Congresswoman Linda Sánchez fights to place more counselors in schools
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By Nadra Nittle - 2/12/2015
LONG BEACH >> For the past eight years Rep. Linda Sánchez, D-Cerritos, has been on a singular mission to get more counselors placed in schools. Just this month, Sánchez introduced a resolution to designate a week in February as National School Counselors Week.
“If you don’t have school counselors, kids are left to flounder on their own. In addition to helping students overcome behaviors like truancy, they really provide critical social services, especially in low income neighborhoods where they’re not as available,” said Sánchez, whose 38th Congressional District includes parts of Long Beach Unified, ABC Unified and other area districts.
Sánchez has previously introduced legislation to increase the amount of counselors in low-performing schools but failed to muster enough support to get it passed.
“I’m trying to find the other 217 members in the House that believe in it enough to make it a priority and support the bill,” said Sánchez, referring to the 218 votes required to pass a bill in the House. “I’m trying to get the issue attention among a clutter of issues that make demands.”
Her latest effort coincides with a new finding from the U.S. Department of Education that ranked California last in the nation in its ratio of students to counselors and the White House holding a formal ceremony to recognize the School Counselor of the Year.
While the American School Counselor Association recommends a student-to-counselor ratio of 250-to-1, the ratio is 1,016-to-1 in California. Although Long Beach Unified’s ratio of students to counselors is better than the state’s, at roughly 600-to-1, according to Carol Ortega, the district’s program administrator for K-12 counseling, it greatly exceeds the American School Counselor Association benchmark.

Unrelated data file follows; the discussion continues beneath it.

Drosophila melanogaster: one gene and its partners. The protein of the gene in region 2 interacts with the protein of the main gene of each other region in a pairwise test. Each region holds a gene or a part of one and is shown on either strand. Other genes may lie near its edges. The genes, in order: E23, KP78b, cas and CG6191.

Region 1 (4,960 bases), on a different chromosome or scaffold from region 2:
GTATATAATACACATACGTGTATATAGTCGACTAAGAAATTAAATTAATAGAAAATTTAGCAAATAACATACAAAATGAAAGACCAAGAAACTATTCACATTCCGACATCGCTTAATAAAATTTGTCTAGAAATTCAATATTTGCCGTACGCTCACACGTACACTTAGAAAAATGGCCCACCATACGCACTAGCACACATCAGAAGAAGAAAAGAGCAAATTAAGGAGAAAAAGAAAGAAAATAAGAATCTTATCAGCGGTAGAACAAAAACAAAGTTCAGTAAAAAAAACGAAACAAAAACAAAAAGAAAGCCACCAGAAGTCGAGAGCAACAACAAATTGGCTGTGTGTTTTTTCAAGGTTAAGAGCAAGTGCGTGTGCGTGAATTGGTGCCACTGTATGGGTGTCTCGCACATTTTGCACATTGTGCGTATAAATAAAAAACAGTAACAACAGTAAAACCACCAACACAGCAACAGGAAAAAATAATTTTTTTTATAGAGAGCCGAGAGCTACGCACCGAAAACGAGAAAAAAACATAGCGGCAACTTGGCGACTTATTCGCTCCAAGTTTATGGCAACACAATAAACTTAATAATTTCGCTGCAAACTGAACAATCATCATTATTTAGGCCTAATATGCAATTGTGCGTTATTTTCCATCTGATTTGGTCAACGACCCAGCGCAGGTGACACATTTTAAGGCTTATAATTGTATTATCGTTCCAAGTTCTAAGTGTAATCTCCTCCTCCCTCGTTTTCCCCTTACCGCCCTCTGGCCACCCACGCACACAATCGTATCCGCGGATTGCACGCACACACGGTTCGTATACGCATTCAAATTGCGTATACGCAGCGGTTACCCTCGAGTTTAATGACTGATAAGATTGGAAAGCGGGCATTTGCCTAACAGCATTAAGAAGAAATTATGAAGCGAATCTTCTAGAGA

Both Sánchez and Ortega trace the drop in school counselors to the economic downturn that began in late 2007. The school district laid off several counselors during the recession, Ortega said. It has since rehired some of those counselors, and this school year the district employs about 13 more counselors than it did last school year.
But the current number in the district, approximately 119, still feels inadequate, according to Ortega.
“It’s something we’ve dealt with long term, the loss of counselors,” Ortega said. “This is a concern with all of the push to make sure our students are college- and career-ready.”
Ortega notes that LBUSD is one of the rare school districts with counselors in elementary schools in addition to having counselors at all high schools.
At ABC Unified, which includes schools in Cerritos, Artesia and Hawaiian Gardens, federal grants have been used in recent years to beef up the number of counselors and social workers, according to Superintendent Mary Sieu.
“As a result, they’ve been able to add counselors at all of our high schools, and more recently we’ve received one social worker for every high school as well,” she said.
Sieu said that counselors play a key role in preparing students for college and career readiness and addressing their social needs.
“I really think it’s very important that Congresswoman Sánchez is trying to put a spotlight on this very important issue, even though the number of students is still dramatically high,” Sieu said.
ABC Unified employs 23 secondary school counselors at its 10 middle and high schools as well as nine social workers and interns from the University of Southern California.
Danielle Duarte, president-elect of the California Association of School Counselors, said lowering the ratio of counselors to students yields significant benefits.
The head school counselor of Potter Junior High in Fallbrook, Duarte once served as the sole school counselor to 950 students. When she spoke to administrators about the need for another counselor, the school hired another, considerably reducing Duarte’s caseload. She said that previously students reported not feeling connected or safe at school.
When she oversaw the entire student body, Duarte said she mostly reacted to student crises instead of engaging in preventative measures. With another counselor to serve students, the school was able to reduce the amount of failing students to 38 to 9 in one school year, Duarte said.
Ortega wants the public to know that counselors do far more than arrange class schedules for students.
“We’re the only professionals on campus who look at the social and emotional well-being of students and how that relates to their academic performance,” she said. “Sometimes they’re having personal issues that need to be addressed. We identify the barriers and then come up with interventions. We help them dream and aspire to be more.”